Select Currency
You currently have nothing in your basket
My Bag
Call Us - 01749 671709 - Lines Open 9.00am - 5.30pm Monday - Friday

Shop for Wedge Sandals From Ravel at


Wedge Sandals From Ravel

We were unable to find any products matching your requirements.

It's possible that you followed an out of date link.

If you are having trouble finding the product you are looking for try our sitemap or contact us

So what happened to Ravel Shoes shops and why do you not see them on the high street any more?

Ravel was a really great chain of high street shoe shops that was founded in 1934 as a small independent shoe retailer under a variety of different trading names and owned by a Mrs Wise and her family. It grew slowly over the years adding more and more stores and during the 60s became known by fashion conscious Londoners and a hip and trendy place to buy shoes.

In 1967 the Wise family bought a shop on Oxford St in London called 'Chausseurs Ravel' which they later changed to Ravel the Chausseurs prefix was used right through the life of the shop chain giving it a continental feel to it.

In 1967 the Clarks family bought a minority share in the firm running it independently from the main business and the company flourished. The head office was in Aldershot and later moved to Conduit Street in London to be at the heart of the fashion world. When the Wises retired in 1974 Clarks bought the remaining shares and the company continued to grow through the the 70s.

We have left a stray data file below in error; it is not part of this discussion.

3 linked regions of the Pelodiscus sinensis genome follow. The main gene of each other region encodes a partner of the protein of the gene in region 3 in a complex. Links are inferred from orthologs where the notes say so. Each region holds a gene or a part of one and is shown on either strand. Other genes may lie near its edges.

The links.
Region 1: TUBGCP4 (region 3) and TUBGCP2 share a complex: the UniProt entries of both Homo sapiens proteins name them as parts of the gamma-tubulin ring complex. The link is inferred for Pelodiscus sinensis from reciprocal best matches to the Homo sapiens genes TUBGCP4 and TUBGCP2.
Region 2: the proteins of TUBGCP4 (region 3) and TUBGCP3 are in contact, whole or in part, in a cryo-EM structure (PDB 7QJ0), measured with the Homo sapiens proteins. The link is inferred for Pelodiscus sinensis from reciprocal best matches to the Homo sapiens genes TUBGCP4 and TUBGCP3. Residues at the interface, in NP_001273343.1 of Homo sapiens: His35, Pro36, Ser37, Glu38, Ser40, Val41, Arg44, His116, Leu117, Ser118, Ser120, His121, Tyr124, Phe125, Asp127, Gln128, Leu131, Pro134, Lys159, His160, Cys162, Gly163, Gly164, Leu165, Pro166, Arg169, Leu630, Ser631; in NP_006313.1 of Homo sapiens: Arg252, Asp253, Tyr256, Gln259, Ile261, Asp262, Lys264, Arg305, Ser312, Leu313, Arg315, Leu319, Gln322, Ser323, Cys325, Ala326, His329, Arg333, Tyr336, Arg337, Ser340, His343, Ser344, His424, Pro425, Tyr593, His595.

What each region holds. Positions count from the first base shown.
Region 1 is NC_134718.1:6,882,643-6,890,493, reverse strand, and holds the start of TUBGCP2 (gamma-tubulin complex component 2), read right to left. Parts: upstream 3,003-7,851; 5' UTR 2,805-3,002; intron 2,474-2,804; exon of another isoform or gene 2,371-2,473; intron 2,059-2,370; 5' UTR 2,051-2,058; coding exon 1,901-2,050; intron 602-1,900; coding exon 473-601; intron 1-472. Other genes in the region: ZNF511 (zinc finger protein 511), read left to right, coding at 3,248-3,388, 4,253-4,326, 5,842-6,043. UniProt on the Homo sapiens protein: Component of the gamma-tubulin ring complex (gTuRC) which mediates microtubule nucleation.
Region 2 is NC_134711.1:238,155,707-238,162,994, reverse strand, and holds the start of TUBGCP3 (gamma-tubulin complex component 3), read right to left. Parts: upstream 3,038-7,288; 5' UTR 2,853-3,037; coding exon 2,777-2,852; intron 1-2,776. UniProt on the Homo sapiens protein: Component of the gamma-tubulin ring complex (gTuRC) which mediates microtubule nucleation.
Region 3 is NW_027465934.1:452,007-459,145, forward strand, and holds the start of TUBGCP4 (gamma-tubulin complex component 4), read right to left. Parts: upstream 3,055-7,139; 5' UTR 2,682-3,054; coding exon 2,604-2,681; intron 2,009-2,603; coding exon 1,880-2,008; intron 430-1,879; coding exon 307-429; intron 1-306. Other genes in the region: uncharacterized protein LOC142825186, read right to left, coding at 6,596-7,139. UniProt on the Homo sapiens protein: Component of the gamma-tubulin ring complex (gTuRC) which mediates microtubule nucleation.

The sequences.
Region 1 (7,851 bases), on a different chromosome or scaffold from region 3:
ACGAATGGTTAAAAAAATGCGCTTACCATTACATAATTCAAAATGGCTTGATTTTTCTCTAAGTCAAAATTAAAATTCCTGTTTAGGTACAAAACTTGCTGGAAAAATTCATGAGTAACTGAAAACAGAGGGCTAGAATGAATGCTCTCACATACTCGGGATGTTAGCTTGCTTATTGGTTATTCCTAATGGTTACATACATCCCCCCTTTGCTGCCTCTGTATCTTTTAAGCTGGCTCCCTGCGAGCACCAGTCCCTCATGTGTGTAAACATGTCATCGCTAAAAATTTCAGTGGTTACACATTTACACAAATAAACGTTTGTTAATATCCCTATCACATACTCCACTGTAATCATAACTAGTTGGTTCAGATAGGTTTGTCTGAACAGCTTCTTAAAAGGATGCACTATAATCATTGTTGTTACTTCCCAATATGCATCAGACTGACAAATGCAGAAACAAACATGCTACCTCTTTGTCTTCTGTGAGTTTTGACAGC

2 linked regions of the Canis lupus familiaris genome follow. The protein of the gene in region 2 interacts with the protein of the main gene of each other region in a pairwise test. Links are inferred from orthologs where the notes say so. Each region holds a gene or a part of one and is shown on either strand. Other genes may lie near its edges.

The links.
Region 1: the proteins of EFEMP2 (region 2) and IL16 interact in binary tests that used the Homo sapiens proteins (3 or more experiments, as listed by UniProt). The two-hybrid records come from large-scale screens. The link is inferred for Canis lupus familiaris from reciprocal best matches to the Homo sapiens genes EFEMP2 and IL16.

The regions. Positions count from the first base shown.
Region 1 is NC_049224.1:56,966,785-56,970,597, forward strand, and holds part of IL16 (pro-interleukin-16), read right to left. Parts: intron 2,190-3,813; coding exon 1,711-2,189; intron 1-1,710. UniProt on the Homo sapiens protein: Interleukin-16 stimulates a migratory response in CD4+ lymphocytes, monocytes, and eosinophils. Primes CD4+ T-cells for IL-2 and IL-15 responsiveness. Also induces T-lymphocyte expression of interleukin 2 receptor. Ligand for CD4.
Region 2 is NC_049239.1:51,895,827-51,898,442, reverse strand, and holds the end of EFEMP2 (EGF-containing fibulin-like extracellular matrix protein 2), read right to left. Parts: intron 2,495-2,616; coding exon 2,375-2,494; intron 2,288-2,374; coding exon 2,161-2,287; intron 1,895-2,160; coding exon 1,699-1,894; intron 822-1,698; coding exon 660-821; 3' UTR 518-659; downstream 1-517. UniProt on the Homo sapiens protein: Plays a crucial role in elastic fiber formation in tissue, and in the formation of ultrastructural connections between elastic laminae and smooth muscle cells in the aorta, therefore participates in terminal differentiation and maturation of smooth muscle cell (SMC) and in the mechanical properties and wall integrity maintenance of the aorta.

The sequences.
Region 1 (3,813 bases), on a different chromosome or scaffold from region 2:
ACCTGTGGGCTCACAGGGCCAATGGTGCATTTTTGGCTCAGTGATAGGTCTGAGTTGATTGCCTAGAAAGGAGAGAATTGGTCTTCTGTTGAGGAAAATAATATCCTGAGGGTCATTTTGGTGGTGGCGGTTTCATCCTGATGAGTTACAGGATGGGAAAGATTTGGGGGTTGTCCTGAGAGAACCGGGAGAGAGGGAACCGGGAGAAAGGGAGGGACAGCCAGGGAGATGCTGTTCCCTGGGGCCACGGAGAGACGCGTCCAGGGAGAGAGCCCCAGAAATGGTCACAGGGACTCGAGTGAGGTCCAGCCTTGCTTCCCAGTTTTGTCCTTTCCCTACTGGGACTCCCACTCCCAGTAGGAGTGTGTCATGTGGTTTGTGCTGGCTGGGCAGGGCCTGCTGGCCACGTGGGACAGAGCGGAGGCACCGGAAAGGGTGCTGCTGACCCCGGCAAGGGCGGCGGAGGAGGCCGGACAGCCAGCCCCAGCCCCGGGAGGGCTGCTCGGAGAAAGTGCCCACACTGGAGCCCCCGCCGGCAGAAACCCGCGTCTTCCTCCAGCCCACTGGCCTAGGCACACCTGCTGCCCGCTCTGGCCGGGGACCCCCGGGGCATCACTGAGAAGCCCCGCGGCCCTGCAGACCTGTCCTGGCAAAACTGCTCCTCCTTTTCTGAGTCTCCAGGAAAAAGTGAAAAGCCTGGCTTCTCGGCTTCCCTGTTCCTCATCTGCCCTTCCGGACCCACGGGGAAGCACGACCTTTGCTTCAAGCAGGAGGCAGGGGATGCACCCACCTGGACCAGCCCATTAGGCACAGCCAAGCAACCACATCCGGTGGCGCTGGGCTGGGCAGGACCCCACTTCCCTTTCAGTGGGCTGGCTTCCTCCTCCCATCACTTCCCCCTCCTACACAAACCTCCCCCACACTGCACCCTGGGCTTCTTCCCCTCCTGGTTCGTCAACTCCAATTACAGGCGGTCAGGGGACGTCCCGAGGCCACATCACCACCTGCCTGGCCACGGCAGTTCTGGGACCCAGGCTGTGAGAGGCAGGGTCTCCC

Always known for their high fashion designer feel, Ravel Shoes sat above their British Shoe Corporation rivals in Leicester, with their Dolcis, Saxone and Lilly and Skinner brands. The brand 'out there', wild and outlandish; when platforms were in in the early 70s Ravel had the biggest and the best. Originality was the key and other shoe shops could only watch, and copy the best sellers. The company began to lose their way during the 1990s and in 1999 Clarks made the mistake of moving the head office to Street in Somerset to be among the Clarks main head office complex.

During the 2000s the business began to fail with the company employing a stream of inexperienced and junior buyers and merchandisers in a revolving door scenario, until buying was effectively controlled by the Clarks board. The lack of inspiration in the ranges, remoteness from the coolness of central London and the drab surroundings all contributed to its failure, and the roaring success of the 60s to 80s was quickly forgotten by an unforgiving, young and trendy public who had moved on to cooler places to shop.

In 2007 Clarks closed Ravel Shops, the premises were sold off and the brand auctioned off to the highest bidder. It is now owned by the Jacobson Group of companies based in Rawtenstall in Lancashire, who have gone some considerable way to reviving the old look and feel of the brand. It is sold as a wholesale brand and features in independents and online. So Ravel Shoe Shops are no more - and an interesting story to boot!, a lesson in retail as well!